World Whisky Day asked seven experts from around the world to recommend one simple serve to convince the whisky sceptic that it’s time to see what they’ve been missing. While we’re all stuck at home, there’s never been a better time to experiment with whisky cocktails.
Cocktails can be a great way for newcomers to find their way into the whisky world. A well-balanced drink can showcase the spirit’s versatility and complexity to those who may have been put off by the strength and powerful flavours of some whiskies and should even reveal some new aspects of the drink to seasoned drammers.
These seven simple serves should help cocktail lovers and whisky wanderers explore this unique spirit’s potential.
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Amber Bruce, Bar Manager at the Keefer Bar in Vancouver, Canada, recommends this classic cocktail, which originated in Los Angeles and is an excellent jumping off point for whisky novices. “For guests looking to get into whisky cocktails, I’ll usually recommend something that’s not overly boozy and leans toward more refreshing,” she says. It’s a simple one to make at home but Amber adds: “If you want to get fancy, squeeze a twist of grapefruit oil over the top for a nice punchy aromatic.”
- 45ml Wild Turkey 81 bourbon
- 30ml Fresh grapefruit juice
- 7.5ml Honey
- Dash of lemon juice
- Shake all the ingredients with ice
- Strain into a coupe glass.
The typical mojito is a sweet concoction based around rum, but Dan Bolton, Managing Director of distributors Hi-Spirits recommends getting whisky involved too. He says: “From straightforward serves such as a Mint Julep or Buffalo Mojito through to classic bourbon cocktails such as an Old Fashioned or Whiskey Sour, bourbon has been part of the mix as long as cocktails have been around.”
- 50ml Buffalo Trace bourbon
- 5ml lime juice
- 1tsp sugar
- 60ml soda water
- Fresh mint leaves
- Muddle together the fresh mint, sugar and lime in a tall glass.
- Load with ice,
- Add the bourbon and top up with soda water.
Dhavall Gandhi, Whisky Maker and Operations Director of The Lakes Distillery, Cumbria, England, says the Whisky Smash can make “this very traditional spirit more accessible and palatable for first time or beginner whisky drinkers”. The cousin of a Mint Julep, basic Smashes are made by muddling together mint with liquor and simple syrup and serving in an iced glass. This version blends mint, cucumber and lime.
- 60ml The One whisky, a blend by The Lakes
- Half a lime cut into wedges
- A quarter cup of diced cucumber
- 5 sprigs of fresh mint
- 100ml cold limeade (or lemonade)
- Muddle the lime, cucumber and mint at the bottom of a rocks glass.
- Fill the glass with ice and add the whisky.
- Top up with limeade. Garnish with mint, a lime wedge and cucumber wheel.
The brainchild of Susie Hoyt, of The Silver Dollar in Louisville, Kentucky, USA, the Silver 75 is a take on the French 75 cocktail created by Harry MacElhone at the New York Bar in 1915. The Silver 75 substitutes the cognac or gin for whisky adding a sweet spice to the citrus and floral notes of the original. Susie says: “Not every cocktail needs to be strong and booze forward like a Manhattan or Old Fashioned. New whisky drinkers would really enjoy lighter cocktails like this. They are refreshing and a great place to start.”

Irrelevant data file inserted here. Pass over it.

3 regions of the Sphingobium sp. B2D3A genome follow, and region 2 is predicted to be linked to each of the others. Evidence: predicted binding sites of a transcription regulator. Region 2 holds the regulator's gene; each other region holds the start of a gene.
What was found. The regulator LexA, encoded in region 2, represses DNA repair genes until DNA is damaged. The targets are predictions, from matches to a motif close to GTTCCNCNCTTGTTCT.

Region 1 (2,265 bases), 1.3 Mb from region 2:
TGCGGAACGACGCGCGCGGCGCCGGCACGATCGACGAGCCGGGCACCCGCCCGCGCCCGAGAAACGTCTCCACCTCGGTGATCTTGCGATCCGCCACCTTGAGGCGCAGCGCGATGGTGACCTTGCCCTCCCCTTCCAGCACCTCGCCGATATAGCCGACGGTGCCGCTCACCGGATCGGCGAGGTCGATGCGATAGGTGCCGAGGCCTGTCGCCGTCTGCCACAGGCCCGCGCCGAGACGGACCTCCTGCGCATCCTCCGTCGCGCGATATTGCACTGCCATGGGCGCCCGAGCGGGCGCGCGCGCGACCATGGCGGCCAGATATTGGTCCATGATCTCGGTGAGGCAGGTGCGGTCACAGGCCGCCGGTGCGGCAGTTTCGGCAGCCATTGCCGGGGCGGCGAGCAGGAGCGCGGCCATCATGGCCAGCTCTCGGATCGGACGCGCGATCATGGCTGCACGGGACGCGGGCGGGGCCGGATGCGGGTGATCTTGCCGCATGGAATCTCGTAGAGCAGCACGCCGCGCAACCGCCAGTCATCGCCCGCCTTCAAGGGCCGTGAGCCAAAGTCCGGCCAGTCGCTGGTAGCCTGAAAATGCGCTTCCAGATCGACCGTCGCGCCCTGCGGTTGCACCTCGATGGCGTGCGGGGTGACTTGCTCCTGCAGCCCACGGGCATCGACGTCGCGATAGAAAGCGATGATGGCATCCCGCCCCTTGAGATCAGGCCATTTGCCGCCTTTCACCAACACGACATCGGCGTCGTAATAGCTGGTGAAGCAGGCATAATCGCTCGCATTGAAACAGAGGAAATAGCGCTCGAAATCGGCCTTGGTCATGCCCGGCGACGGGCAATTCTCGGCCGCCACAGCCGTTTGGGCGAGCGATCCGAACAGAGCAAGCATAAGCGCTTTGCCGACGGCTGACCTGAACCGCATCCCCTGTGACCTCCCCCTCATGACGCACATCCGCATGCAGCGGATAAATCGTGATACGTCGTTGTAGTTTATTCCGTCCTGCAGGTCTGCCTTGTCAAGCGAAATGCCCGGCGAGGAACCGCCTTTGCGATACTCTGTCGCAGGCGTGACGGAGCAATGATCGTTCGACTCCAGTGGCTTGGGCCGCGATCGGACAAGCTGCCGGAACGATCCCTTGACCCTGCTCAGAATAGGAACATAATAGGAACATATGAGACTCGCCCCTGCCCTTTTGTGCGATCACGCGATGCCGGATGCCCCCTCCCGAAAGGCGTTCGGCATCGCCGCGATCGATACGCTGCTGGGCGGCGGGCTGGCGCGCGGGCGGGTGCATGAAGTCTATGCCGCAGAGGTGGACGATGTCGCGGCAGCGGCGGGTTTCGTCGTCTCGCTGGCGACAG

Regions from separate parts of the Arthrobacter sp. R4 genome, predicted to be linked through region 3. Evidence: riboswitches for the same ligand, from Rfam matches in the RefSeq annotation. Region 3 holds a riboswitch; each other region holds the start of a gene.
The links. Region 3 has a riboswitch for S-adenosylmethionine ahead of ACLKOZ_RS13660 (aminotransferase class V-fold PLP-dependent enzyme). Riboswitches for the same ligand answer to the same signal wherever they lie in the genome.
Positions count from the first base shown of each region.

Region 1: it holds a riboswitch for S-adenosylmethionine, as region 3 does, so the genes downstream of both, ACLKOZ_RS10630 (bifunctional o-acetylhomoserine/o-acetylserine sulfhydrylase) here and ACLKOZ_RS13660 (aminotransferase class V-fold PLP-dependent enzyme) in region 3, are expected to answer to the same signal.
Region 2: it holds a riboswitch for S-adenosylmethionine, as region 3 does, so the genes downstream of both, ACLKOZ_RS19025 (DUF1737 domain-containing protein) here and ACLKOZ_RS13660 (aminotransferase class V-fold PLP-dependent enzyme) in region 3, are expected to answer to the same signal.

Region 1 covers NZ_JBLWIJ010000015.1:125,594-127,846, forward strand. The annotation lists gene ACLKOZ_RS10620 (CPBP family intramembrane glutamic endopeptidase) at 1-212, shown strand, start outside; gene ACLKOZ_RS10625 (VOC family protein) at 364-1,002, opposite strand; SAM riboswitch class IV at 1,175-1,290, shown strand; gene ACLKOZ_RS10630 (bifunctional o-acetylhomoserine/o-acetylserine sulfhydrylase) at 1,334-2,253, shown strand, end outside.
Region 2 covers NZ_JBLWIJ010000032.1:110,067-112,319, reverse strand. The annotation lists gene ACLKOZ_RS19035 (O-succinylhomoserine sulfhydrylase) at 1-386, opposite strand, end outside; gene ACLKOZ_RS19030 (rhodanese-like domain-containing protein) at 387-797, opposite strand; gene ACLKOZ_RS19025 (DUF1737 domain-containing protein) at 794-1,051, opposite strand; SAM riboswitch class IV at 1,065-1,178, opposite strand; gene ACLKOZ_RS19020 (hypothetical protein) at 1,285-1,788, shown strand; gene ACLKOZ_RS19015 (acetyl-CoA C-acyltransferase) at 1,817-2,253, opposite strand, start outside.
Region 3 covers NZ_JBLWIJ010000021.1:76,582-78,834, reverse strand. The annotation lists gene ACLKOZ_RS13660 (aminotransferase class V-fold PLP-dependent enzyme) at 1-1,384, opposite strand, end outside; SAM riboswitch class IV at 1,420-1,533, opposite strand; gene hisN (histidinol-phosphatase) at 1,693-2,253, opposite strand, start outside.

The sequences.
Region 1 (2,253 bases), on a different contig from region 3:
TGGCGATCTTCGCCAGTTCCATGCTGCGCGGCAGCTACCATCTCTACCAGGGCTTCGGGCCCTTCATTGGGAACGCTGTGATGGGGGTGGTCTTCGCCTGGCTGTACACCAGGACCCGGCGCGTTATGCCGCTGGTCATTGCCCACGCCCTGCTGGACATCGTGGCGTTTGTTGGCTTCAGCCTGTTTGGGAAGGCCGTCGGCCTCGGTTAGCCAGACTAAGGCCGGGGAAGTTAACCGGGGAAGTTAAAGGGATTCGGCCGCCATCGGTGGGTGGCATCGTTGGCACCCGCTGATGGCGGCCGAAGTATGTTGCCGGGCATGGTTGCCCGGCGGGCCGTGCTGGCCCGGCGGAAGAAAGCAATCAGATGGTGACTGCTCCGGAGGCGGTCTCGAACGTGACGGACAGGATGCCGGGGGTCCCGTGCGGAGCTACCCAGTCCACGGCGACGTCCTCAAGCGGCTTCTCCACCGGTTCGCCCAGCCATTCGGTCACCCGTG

- 17ml Buffalo Trace
- 14ml simple syrup
- 14ml lemon juice
- Sparkling white wine
- Cherry and lemon peel
- Mix the bourbon, lemon and simple syrup in a tin and lightly shake.
- Strain into a chilled glass.
- Top with sparkling wine
- Drop in a cherry then twist the lemon peel and pop it in.
Whisky and apple juice
Cameron Bray, Bartender-in-residence at STARWARD Whisky in Melbourne, Australia, says: “Whisky can often be viewed as a bit of a stuffy, tweed-jackety kind of spirit but it was a key ingredient in many of the vibrant roaring 20s roots of the modern cocktail scene. This drink is easy to replicate and focuses on a really simple, delicious flavour combination. It’s a great entry level drink for someone just getting into whisky or making cocktails at home.”
- 50ml STARWARD Solera
- Freshly pressed green apples to top up
- An apple fan to garnish
- Mix and shake the whisky and apple juice.
- Pour into a tumbler over ice.
At the Tokyo Bird Japanese whisky bar in Sydney, Australia they recommend a classic Highball. Highballs, which have been around since the late 1800s, are a family of simple cocktails made using a base alcohol added to a large proportion of a non-alcoholic mixer, served in a tall glass over ice. Always great as an aperitif or served with food, this version uses Japanese whisky from Suntory.
- 40ml Suntory Kakubin whisky
- Soda or sparkling water
- Fill a tall glass with ice.
- Add the whisky and stir with a spoon to cool it.
- Top up with soda and stir
- Garnish with lemon.
Lucy Whitehall, Brand Ambassador at The Famous Grouse Experience in Perthshire, Scotland, recommends this take on the classic Whisky Sour using a smoky blended Scotch. “It’s really easy for people to make at home if they’re starting to get into whisky cocktails,” she says. Sours date back to the mid-1800s and inspired many other classic concoctions from the Sidecar to the Daiquiri.
- 50ml The Famous Grouse Smoky Black
- 25ml freshly squeezed lemon juice
- 12.5ml sugar syrup
- Half an egg white (optional)
- 2 dashes of aromatic bitters
- Mix the ingredient in a shaker with ice
- Shake vigorously for 10-12 seconds
- Strain into a chunky tumbler
- Garnish with a twist of lemon.